Budgeting for Happiness

Have you ever heard of the saying “money can’t buy happiness”? While it’s a lovely sentiment, it’s also a little incorrect (at least for most of us). If you’re saying that someone giving you a load of cash wouldn’t take a load of stress off your mind for paying this month’s rent and utility bills, then something is wrong. Of course, you might just be worried that there are strings attached to that money. In that case, you’re right to be cautious. Taking out a loan is basically having someone give you money, but you also need to pay it back with interest at some point, so it can get us a little depressed. However, what if there was a way to get money, be happy, and not have the worry of a loan creeping up on us?

 

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The answer is in budgeting. Budgeting is essentially a “free” way of getting money; you look at your expenditure and income and you cut down on spending in order to use that money on other things that will make you even happier. Most of us already spend a lot of money on things like entertainment, but many of us also overspend on things we don’t need. For example, do you really need to have several on-demand video subscriptions, or could you do with just one? Do you really need a music subscription if you don’t use it very often? Could you save money by switching utility providers? These are the sorts of questions you need to ask yourself when budgeting.

 

So if budgeting can give you extra money to play with and money makes us happy, it creates an obvious link: budgeting increases happiness. With that in mind, let’s take a look at some of the most effective ways to manage your budget without stressing out over the finer details.

 

Give your money a purpose

 

One of the first steps to take in order to let your money make you happy is to give it a purpose. Money is just money, after all. It doesn’t serve much purpose on its own, and unless you put a value on your money and give it a purpose, you’re not going to get much happiness out of it. Think of it this way; if you save up for a month to purchase something flashy and new, such as a new television or a computer, then you’re going to be far happier about your purchase than if you bought a bottle of water on your way to work. Not only was the bottle of water an unplanned purchase, it’s also something necessary and you’re expected to give up that money. It’s why spending money on paying our bills feels so bad—because it’s a necessary expense that everyone has to pay. If you give your money an intended purpose for the sake of your own enjoyment, then spending that money is going to feel fantastic when the time comes. Don’t neglect the importance of giving yourself something to look forward to when using your money—it will become one of your main sources of motivation when budgeting.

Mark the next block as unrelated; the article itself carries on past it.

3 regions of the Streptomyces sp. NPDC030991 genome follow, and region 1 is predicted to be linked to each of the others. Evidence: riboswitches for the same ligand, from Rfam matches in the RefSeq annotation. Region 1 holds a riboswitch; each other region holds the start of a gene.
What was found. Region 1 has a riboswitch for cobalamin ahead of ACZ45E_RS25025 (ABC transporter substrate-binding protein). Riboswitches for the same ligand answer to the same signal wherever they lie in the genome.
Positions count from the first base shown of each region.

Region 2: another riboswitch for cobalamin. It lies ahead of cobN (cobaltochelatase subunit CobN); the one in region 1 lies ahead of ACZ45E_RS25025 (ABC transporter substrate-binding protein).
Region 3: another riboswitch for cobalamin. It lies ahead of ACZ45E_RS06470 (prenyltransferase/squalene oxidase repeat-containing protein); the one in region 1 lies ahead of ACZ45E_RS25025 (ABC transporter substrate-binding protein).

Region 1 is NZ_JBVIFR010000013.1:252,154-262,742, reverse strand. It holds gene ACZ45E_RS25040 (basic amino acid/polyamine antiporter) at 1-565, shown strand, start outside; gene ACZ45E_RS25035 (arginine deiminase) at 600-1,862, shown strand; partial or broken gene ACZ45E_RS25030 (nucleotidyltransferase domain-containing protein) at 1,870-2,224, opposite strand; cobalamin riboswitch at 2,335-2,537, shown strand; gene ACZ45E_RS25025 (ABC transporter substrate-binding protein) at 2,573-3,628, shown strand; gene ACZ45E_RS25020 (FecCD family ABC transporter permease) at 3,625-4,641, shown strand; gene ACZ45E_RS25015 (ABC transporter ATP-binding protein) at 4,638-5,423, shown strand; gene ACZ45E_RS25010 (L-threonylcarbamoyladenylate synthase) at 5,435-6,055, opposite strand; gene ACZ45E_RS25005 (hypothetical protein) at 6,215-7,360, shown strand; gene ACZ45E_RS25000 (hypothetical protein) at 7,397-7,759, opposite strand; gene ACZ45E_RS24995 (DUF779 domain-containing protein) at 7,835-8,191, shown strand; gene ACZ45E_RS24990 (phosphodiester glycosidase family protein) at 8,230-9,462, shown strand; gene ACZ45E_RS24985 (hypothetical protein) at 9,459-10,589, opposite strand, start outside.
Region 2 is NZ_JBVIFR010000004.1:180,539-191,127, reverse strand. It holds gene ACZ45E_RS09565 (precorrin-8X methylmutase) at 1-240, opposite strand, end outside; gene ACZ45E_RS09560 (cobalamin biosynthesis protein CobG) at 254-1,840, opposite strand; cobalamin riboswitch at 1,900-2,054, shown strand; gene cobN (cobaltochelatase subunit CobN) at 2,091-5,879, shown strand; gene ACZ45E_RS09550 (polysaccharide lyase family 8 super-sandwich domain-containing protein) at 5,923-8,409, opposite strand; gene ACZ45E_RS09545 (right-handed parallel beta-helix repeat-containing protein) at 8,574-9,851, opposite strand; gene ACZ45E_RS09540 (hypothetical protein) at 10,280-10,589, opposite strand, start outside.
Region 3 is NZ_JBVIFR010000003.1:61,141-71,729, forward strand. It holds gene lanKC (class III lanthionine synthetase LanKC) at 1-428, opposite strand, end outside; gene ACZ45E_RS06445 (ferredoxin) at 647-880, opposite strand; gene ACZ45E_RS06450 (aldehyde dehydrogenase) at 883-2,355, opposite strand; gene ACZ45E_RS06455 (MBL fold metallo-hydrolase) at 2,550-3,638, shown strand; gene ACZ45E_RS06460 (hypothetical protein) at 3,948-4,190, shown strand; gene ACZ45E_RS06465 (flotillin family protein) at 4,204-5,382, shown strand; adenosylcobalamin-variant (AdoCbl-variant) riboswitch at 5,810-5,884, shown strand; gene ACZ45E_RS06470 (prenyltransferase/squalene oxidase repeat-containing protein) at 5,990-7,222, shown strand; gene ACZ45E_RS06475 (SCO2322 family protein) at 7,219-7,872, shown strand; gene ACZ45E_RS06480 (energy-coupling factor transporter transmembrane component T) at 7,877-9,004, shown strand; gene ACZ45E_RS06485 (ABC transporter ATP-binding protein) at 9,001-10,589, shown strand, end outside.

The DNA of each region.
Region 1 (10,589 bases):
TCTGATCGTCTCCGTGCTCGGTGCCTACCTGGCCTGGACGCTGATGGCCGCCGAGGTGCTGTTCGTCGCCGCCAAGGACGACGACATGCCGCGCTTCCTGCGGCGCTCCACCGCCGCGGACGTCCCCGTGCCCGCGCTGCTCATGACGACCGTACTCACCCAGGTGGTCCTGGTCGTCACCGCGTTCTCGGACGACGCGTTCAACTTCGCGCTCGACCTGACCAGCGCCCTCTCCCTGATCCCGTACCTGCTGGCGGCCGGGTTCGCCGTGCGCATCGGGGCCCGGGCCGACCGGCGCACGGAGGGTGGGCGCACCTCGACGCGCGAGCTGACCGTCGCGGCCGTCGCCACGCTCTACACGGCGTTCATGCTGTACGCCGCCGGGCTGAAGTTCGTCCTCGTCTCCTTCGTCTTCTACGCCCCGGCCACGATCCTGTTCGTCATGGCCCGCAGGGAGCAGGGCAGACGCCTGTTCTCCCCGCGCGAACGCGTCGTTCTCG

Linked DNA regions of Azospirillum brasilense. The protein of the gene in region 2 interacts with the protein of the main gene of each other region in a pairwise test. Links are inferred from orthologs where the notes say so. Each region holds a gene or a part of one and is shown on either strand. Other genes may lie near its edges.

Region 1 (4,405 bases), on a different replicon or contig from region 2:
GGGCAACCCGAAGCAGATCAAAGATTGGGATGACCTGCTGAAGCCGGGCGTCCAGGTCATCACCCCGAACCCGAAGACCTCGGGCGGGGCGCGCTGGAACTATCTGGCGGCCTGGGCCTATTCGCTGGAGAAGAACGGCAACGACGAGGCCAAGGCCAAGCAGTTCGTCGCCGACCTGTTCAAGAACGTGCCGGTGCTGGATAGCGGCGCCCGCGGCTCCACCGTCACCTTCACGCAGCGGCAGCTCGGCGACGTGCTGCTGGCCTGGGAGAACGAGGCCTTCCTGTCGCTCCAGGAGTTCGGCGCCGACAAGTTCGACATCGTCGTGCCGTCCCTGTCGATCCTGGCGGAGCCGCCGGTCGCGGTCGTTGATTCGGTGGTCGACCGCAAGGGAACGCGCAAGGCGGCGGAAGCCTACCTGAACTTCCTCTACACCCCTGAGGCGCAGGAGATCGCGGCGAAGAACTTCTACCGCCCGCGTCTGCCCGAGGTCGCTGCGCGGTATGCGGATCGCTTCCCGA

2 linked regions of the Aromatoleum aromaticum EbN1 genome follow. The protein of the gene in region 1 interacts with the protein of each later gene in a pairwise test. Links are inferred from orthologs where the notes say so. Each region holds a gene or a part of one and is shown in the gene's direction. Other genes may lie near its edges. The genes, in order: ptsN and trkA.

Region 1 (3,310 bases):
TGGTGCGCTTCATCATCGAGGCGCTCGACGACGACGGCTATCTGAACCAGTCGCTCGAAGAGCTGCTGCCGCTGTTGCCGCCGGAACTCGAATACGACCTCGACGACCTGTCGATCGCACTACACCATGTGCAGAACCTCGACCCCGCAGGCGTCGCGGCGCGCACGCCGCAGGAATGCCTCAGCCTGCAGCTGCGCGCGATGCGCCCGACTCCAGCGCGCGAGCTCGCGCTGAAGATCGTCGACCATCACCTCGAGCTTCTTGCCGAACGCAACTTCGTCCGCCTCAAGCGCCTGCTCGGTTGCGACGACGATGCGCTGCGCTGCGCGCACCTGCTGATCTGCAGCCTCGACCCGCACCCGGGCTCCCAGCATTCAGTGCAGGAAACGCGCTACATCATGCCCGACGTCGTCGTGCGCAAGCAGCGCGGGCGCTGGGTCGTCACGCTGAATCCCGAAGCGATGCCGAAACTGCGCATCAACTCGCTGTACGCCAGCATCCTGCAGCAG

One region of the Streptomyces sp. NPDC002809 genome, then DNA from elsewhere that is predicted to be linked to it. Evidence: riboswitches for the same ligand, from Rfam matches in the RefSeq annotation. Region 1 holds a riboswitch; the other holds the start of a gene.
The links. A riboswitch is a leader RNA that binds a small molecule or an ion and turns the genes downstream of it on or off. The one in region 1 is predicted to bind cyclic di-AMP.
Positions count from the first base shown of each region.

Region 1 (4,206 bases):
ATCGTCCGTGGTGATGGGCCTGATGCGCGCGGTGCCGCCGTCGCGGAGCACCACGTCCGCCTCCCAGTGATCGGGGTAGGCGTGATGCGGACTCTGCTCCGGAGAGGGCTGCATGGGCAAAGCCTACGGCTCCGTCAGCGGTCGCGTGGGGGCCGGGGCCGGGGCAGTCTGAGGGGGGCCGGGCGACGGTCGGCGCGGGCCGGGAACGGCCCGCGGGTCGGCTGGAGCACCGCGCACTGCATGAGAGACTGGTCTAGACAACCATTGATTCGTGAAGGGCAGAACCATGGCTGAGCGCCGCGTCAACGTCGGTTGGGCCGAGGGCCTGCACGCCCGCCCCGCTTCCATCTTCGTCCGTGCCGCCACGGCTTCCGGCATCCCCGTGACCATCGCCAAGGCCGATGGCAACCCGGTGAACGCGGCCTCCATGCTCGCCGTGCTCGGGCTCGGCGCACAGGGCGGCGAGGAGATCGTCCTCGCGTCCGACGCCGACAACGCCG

Cutting unnecessary things

 

There are plenty of unnecessary expenses in your budget that are probably eating away at your happiness. Let’s first take a look at some of the more unavoidable expenses and how you can cut them down. You probably pay a set amount of rent each month, and there’s probably no way to lower this much unless you manage to re-negotiate with your landlord. Fortunately, if you pay the bills then there are a couple of ways to lower them. For starters, make sure you’re looking at alternate providers for your utilities. Whether it’s electricity providers, internet providers, gas companies or even your water provider, make sure you look for alternatives that cost less or provide a better service. There are many comparison websites out there that you can use to compare the prices of two different services, but keep in mind that you might need to pay additional fees, such as cancellation costs or service charges. If you do plan to switch, then make sure it positively affects your budget instead of costing too much to be worth the trouble.

 

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Enjoying simpler pleasures

 

It goes without saying that you need to learn how to stretch your pennies. Whether it’s cooking up some quick and easy recipes instead of going out to eat or deciding to cut down on luxury foods for a while, you can save a lot of money by just enjoying some of the simpler pleasures in life. You don’t need to buy expensive brand named bread to use for your sandwiches, just get the cheaper stuff. It’s still edible and, as long as they don’t contain extra additives that you don’t want, they have the same nutritional value. You could also save money on entertainment. Having a good time usually eats up our budget like nothing. A night out could quickly turn into an expensive outing because you decided to buy a round of drinks for your friends or if you decide to go for desserts after a meal. These things are fine once in awhile and it could be the reason you want to save money, but if you aren’t particularly having fun or enjoying yourself when you splash all that money on expensive nights out, then you might want to consider staying in occasionally. You could put that on-demand video subscription to use by inviting a few friends over and watching a film instead. You could buy your own ingredients and cook up some snacks, and drinks are arguably cheaper when bought from the store instead of a bar.

 

So let’s wrap it up. Budgeting for happiness essentially means budgeting with the intention to spend your money on things that really matter in life. Give every single penny you earn a purpose and live a little more frugally so you learn how to enjoy the simpler and cheaper pleasures in life. Learn how to cut down on necessary expenses like your bills and rent, and live a fuller life with the power of budgeting.

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